Often, when a store advertises several items at a certain sale price—say, three pineapples for $6—you'll still save proportionately if you buy just one. So for instance, that single pineapple will cost you $2, as it should unless the sign or ad says otherwise. And that's the problem. When the sign lists conditions, they can be easy to miss, as I discovered not once, but twice at my local supermarket.
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First, it was Ajax dishwashing liquid. The sign said three for $5. At $1.67 each, that's a 23 percent savings off an already-discounted price of $2.19. It wasn't until I got home that I noticed on the receipt that the single bottle I'd purchased was rung up at $2.19. So I dragged myself back to the supermarket and saw that the sign said that I had to buy three to get the savings. I returned the bottle I had purchased and bought another three to get my discount. I had learned my lesson, or so I thought.
But I fell for the same thing about a week later when I grabbed a box of Cheerios from a stack with a sign in front of it promising three 18-ounce packages for $7.47, or $2.49 a box. While I was enjoying my Cheerios breakfast the next morning, I suddenly had a troubling thought. I dropped my spoon into my bowl and went to check my receipt. Sure enough, I had paid $3.69 for my Cheerios, 60 cents more than I'd expected. I despondently returned to my soggy bowl of cereal. Back later at the supermarket, I checked the sign. There, in small print, were the words: "MUST PURCHASE 3 TO RECEIVE DISCOUNT."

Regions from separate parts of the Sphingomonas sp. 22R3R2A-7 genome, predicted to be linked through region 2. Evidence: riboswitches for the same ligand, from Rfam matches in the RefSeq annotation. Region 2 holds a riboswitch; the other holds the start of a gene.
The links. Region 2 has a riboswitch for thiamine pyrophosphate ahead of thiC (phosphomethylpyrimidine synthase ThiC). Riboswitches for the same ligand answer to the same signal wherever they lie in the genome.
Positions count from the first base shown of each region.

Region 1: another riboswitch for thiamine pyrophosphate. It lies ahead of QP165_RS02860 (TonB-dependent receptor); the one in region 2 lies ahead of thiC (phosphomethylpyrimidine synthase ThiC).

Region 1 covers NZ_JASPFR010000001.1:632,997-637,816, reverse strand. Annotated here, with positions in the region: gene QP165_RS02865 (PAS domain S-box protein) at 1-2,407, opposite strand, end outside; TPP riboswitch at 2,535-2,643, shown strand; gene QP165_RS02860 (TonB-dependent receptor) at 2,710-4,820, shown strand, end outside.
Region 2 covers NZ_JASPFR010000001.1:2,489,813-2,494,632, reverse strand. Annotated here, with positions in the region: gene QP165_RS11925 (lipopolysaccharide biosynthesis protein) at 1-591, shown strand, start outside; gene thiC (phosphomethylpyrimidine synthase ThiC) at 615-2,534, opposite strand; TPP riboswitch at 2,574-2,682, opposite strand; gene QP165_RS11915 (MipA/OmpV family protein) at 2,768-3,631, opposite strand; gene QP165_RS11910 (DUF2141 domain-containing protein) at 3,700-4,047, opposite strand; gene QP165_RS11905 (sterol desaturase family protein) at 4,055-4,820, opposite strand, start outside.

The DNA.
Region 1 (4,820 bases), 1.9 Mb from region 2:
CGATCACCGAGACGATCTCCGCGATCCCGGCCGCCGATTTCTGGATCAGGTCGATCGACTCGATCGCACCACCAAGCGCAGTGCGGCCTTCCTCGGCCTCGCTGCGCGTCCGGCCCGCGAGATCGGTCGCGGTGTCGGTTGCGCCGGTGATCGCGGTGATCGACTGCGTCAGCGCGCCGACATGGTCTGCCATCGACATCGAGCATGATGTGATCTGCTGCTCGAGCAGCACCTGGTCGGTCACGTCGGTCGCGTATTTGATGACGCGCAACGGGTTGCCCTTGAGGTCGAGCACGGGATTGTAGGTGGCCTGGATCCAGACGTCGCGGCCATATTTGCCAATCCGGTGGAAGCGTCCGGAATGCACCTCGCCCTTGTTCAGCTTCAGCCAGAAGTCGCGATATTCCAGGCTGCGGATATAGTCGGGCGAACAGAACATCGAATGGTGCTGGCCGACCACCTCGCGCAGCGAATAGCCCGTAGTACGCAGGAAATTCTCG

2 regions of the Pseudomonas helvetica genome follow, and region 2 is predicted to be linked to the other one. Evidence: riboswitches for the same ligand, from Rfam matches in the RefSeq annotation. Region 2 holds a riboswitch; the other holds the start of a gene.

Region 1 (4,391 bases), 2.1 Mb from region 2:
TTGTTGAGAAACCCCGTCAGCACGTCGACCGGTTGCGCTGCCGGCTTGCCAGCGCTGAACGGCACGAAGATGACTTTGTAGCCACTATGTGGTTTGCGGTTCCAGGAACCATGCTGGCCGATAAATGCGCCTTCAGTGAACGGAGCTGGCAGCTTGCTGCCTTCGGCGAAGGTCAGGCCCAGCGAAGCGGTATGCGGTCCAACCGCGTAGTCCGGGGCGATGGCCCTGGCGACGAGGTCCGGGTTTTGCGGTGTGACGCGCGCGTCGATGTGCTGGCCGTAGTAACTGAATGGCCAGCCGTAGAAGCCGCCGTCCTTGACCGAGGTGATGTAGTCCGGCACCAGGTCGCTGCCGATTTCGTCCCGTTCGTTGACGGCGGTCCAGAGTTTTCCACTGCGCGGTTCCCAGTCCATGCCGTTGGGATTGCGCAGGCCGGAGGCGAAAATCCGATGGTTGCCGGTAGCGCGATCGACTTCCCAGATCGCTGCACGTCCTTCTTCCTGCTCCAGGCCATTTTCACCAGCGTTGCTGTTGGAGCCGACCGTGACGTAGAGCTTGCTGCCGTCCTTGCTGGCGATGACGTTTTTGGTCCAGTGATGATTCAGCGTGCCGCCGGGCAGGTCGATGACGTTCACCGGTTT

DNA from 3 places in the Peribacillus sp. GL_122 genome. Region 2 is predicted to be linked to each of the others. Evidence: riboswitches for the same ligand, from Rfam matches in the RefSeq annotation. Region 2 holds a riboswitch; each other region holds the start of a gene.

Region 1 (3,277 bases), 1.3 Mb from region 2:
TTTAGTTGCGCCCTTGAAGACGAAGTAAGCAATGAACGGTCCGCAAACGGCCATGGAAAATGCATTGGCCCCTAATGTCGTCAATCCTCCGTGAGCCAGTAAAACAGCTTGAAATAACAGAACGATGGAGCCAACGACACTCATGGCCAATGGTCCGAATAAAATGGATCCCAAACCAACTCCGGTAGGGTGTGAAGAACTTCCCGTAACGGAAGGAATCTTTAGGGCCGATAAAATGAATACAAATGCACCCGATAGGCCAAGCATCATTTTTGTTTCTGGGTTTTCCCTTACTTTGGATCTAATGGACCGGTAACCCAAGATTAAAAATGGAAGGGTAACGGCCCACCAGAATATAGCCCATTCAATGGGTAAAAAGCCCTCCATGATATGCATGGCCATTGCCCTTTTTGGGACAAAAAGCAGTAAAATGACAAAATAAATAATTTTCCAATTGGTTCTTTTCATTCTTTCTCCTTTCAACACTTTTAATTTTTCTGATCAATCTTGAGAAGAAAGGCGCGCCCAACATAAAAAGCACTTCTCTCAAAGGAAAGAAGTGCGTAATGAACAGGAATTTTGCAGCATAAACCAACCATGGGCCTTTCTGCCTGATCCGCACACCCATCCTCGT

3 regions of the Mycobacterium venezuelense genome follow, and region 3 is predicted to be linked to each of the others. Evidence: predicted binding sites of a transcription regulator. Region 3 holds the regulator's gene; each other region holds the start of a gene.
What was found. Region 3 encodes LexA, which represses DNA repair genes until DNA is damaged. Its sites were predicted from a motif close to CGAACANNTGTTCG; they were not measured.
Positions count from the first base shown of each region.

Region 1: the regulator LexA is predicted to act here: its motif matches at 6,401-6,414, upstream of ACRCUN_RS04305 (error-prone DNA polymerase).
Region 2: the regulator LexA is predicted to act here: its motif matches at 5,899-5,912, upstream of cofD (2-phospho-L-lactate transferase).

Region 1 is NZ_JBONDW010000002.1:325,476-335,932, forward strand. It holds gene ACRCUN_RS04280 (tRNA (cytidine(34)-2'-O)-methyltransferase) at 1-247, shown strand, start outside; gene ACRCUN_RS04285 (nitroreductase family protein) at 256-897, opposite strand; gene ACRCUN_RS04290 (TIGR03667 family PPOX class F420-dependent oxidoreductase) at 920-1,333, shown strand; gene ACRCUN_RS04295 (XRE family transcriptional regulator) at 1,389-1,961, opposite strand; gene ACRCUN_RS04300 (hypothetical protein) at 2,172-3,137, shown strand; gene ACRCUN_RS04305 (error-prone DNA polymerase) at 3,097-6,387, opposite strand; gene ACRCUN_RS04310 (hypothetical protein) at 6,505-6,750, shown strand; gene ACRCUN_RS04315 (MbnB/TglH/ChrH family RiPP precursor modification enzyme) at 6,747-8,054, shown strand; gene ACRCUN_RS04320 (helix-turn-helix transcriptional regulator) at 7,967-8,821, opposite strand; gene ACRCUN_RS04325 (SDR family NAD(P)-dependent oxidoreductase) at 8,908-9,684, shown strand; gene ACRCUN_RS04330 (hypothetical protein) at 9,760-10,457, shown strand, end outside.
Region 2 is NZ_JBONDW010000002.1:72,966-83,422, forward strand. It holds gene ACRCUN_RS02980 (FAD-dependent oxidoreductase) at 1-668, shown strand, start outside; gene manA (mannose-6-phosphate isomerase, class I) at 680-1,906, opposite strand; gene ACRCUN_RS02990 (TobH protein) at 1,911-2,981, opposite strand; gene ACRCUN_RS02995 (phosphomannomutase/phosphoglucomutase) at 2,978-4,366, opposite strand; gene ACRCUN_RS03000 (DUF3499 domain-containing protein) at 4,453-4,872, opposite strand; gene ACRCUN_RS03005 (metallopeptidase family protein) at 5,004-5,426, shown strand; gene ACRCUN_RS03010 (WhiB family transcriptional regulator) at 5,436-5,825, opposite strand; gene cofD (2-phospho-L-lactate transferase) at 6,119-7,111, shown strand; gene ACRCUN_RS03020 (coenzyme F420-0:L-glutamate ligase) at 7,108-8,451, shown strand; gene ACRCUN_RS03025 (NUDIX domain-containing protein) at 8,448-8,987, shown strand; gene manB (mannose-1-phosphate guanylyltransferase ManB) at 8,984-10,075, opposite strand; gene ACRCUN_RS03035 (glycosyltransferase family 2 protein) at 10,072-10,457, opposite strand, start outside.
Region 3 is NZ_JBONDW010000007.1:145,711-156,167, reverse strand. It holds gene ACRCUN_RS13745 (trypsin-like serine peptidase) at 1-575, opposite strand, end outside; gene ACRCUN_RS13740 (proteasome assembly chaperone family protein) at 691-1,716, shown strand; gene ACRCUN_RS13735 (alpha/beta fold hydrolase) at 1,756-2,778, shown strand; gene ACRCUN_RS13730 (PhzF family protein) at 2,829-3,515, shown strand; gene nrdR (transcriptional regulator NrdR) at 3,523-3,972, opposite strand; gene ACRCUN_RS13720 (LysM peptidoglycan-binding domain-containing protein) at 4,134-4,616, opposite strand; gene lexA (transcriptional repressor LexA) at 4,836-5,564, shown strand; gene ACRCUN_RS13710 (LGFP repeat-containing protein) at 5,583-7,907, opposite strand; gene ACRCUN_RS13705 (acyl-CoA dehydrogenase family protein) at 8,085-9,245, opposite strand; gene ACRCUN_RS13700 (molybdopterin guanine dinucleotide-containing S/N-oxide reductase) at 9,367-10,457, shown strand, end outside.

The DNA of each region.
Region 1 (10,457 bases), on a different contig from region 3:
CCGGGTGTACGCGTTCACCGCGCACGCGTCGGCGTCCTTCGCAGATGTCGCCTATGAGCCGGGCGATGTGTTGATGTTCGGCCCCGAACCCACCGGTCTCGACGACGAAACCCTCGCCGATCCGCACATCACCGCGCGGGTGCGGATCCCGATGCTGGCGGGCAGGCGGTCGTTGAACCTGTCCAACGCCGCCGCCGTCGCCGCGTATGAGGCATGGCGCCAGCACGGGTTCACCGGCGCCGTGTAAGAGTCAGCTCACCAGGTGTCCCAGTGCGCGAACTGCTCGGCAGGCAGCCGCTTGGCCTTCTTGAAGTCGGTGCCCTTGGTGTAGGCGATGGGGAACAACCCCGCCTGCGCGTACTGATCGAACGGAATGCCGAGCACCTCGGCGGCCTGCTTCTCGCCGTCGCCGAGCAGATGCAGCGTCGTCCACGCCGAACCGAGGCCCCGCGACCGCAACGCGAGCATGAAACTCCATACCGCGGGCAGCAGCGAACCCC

Check out our Supermarket Buying Guide for more advice on saving at the supermarket, including additional traps and tricks to be on guard against and supermarket rating (for subscribers).
I wondered: Were there others who were right then washing their dishes with Ajax or slurping Cheerios while experiencing the mistaken satisfaction that they had gotten a deal?
Sure, I could have gone to the customer service desk a second time and presented my case for a why I needed yet another redo, this time for the Cheerios purchase. I could have complained about how unfair and maybe even deceptive it is to disclose offer details in such small print. Normally I would have, and I'm not exactly sure why I didn't this time. Maybe I just didn't want three boxes of Cheerios. Or maybe I was more disappointed in myself for being repeatedly trapped by this little advertising gotcha than I was mad at the store for perpetrating it. I decided to accept that 60-cent overpayment as a way of shocking myself back into astuteness, my 60-cent anti-sucker disincentive!
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But one thing I can tell you for sure. From now on, I'll be scrutinizing those signs. I'll be on guard for that tricky, infuriating fine print, whatever it is. And I'll be complaining to the manager if I see it. I hope you will, too.
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